At some point, the librarian returned with another armload of books, but he paid her no mind. Finding nothing in Fate and Legends, Link moved on to another volume, setting three aside that were printed in Karradai. Yet nowhere did he find reference to anything in his prophecy.

            In one of the rooms next to his, a door closed. “Find anything yet?”

            Link’s head jerked up at the sound of that familiar voice. Hynor? Twisting in his chair, he stared up at the cornice.

            “Nothing,” the lilted voice of Lonnu replied, followed by the thud of a tome landing on wood. “Goddesses, I thought for sure Dragonslayer would come here, but I’ve checked the log and questioned the Guard-Librarians, and they haven’t seen anyone matching his description.”

            “Maybe we should stop this method and actually hunt him out.”

            Carefully dragging his chair near the wall, wincing whenever it scraped audibly, Link stood on it and rose to his full height. He was just tall enough to peer into the room, and he stared at Hynor standing over Lonnu, both with their backs to him, thankfully. Lonnu sat at a table covered in stacks of precariously balanced books, and his usually pristine mahogany hair looked as though he had run his hands through it multiple times in frustration.

            “Maybe,” Lonnu said reluctantly. “Though I’d prefer to be hunting with Asner rather than you. No offense, but he’s an assassin, skilled in creeping about and making as little bother as possible. You just worship a demon.”

            Hynor tossed his head. “And you are a faithless cur. Why don’t you hunt with Kal?”

            The human laughed nervously. “The Ghost? That girl scares me. Better her than one of the reptiles, though. Or Shinabi. Or Okbrand. In fact, I would hunt with her over almost anyone else.”

            Turning away, Hynor balled his hands into fists. “Listen, Avra will have our hides if we don’t achieve something soon.”

            Lonnu leaned back in his chair and draped an arm over its back, fixing a steady gaze on his companion. “So what do you propose we do?”

            The door to Link’s room opened, and the librarian strode in. “Is there anyth--What are you doing? Spying?”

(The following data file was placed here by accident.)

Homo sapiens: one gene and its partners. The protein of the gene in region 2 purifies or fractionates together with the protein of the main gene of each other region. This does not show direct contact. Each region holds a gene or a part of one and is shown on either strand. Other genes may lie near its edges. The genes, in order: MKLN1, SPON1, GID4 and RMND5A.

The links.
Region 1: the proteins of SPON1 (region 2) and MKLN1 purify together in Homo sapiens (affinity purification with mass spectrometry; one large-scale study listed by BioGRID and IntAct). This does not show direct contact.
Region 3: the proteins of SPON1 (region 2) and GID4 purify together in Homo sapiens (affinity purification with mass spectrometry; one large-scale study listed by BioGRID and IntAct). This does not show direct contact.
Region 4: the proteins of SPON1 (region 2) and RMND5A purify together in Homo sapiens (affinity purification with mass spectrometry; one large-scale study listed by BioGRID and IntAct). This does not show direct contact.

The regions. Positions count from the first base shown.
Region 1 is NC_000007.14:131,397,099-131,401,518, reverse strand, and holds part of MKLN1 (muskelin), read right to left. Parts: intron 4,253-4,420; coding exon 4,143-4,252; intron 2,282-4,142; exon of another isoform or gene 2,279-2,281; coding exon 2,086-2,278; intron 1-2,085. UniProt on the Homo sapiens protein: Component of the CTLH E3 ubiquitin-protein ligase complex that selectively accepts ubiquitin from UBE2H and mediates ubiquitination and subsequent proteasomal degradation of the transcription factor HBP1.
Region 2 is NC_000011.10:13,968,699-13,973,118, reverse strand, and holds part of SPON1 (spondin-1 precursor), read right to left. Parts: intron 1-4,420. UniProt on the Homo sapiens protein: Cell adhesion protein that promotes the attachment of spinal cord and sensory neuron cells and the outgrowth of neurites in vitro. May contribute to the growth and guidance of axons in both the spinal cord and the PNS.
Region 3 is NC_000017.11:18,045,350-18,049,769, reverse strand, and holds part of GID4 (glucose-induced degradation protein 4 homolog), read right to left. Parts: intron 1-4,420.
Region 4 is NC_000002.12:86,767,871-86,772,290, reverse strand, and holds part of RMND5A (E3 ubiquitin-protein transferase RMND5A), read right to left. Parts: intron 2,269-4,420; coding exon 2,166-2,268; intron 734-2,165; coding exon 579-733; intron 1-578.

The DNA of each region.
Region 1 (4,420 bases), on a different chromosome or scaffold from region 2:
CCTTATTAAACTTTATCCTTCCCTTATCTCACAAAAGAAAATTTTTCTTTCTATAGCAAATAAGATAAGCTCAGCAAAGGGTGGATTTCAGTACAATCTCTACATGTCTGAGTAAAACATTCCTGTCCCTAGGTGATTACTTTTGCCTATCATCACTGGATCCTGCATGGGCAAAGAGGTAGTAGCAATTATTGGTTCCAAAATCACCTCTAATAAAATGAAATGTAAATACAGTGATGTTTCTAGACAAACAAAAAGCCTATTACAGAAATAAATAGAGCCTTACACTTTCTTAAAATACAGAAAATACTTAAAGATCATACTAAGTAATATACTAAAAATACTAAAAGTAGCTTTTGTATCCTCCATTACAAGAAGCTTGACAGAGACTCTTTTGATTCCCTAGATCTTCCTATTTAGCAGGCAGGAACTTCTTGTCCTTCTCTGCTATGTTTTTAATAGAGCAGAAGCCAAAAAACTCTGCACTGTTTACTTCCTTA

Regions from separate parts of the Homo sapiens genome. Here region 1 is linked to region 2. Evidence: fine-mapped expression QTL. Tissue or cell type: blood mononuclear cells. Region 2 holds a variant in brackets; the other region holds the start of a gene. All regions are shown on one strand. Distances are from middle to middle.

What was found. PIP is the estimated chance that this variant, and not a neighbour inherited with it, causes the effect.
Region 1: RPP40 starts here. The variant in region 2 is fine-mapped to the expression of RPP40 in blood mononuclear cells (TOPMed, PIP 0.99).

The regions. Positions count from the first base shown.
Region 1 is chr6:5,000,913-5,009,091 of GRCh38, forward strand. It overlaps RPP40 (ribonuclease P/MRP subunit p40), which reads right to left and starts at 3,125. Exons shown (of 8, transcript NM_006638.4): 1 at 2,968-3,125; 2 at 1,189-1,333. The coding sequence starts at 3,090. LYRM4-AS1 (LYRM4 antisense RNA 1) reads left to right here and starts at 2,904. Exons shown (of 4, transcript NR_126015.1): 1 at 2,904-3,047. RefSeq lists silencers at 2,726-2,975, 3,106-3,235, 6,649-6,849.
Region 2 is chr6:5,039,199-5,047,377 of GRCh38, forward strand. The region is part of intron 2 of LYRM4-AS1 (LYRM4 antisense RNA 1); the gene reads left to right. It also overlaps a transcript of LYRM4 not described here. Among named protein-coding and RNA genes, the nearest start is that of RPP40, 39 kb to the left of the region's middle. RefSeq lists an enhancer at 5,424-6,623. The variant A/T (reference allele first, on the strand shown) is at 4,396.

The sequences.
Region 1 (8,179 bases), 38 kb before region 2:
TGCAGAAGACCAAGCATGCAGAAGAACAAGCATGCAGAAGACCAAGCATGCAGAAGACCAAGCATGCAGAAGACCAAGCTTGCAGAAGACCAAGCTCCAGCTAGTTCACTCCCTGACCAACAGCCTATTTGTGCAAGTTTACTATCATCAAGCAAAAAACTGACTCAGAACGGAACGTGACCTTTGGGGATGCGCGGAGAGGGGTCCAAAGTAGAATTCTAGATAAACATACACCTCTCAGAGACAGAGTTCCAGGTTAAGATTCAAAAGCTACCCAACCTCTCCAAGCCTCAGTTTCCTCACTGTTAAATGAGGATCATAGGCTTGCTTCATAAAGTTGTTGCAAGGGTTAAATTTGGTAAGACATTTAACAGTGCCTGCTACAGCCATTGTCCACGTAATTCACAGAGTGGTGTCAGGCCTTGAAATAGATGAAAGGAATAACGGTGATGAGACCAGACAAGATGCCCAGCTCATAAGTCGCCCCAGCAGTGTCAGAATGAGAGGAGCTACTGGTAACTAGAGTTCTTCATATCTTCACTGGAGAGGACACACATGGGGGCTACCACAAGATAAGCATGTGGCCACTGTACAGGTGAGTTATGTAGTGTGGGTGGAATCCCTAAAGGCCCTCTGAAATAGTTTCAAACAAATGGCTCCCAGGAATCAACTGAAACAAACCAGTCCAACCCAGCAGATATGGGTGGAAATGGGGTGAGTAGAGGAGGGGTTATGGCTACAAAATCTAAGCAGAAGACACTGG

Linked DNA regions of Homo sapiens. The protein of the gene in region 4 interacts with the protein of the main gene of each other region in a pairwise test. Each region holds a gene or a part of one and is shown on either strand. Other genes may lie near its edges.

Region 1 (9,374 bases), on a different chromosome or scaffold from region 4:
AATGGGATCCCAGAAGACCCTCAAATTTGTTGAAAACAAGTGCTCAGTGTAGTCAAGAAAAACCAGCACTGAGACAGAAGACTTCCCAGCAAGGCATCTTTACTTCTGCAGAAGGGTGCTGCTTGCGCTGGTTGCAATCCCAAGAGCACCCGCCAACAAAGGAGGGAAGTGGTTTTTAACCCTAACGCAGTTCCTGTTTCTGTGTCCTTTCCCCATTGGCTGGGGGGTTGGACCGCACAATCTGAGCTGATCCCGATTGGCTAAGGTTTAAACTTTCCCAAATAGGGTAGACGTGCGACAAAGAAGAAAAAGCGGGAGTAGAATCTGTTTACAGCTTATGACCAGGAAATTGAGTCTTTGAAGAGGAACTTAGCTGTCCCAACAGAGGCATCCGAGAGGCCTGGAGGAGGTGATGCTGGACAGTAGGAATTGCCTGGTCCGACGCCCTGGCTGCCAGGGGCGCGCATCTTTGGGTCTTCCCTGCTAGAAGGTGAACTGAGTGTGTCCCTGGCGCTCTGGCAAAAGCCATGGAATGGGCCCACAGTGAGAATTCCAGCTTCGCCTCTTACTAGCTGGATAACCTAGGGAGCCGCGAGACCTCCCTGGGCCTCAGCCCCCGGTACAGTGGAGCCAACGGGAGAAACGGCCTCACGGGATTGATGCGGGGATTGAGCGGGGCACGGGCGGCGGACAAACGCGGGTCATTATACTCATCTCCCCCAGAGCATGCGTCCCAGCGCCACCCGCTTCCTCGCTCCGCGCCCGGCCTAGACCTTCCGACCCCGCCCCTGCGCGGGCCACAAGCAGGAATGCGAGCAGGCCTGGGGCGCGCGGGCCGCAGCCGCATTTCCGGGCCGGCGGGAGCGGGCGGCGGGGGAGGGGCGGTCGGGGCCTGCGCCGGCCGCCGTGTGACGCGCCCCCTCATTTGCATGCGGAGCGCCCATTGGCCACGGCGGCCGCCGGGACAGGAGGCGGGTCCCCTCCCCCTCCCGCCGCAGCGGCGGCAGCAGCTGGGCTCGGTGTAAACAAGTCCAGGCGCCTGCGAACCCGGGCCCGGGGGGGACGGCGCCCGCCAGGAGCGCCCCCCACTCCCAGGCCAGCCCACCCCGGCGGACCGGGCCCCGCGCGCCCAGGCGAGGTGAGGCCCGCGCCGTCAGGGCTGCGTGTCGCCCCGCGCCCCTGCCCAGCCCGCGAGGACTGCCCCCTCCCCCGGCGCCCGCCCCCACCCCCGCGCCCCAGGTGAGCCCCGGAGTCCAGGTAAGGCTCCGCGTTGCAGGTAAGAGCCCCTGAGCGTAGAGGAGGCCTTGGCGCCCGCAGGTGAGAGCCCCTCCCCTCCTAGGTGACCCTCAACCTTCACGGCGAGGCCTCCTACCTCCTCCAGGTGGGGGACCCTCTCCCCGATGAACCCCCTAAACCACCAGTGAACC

Link slipped and fell, but not before he glimpsed Lonnu and Hynor both turning toward his wall. Landing heavily, he forced himself up and darted past the startled woman, who demanded to know what was going on. Ignoring her, he flung himself at the door and sped down the hall, away from the door leading to Lonnu’s study room.

            Another door banged open, and then Hynor shouted, “Majora blast it, it’s him!”

            Doors opened all along the narrow hallway, and people stuck their heads out, demanding to know what the din was about. Link ignored them and dashed over the tiles, his long legs flashing as they ate up the distance. Behind him, he heard two sets of boots racing after, and he sprinted on.

            Without warning, something struck the side of his head. Stumbling, he felt some liquid trickling down the side of his face, and he reached up and brushed his fingers across it without slowing. At the same time he glanced to his right and stared at the angry scholar hefting a pen as though about to throw it. A glance at his fingers proved the liquid to be black ink, and he felt in his hair and found pieces of glass stuck to the strands. Concentrating on his flight, he soon forgot the ink in his hair for the boots thudding after him.

            Whipping around a corner, Link entered a wider room filled with bookcases reaching nearly to the ceiling, though it was no taller than the narrow hall with the rooms for studying. He darted to the side and ran past seven rows before slipping behind the eighth, heart hammering loudly in his breast. After a moment, it quieted enough for him to discern voices further away.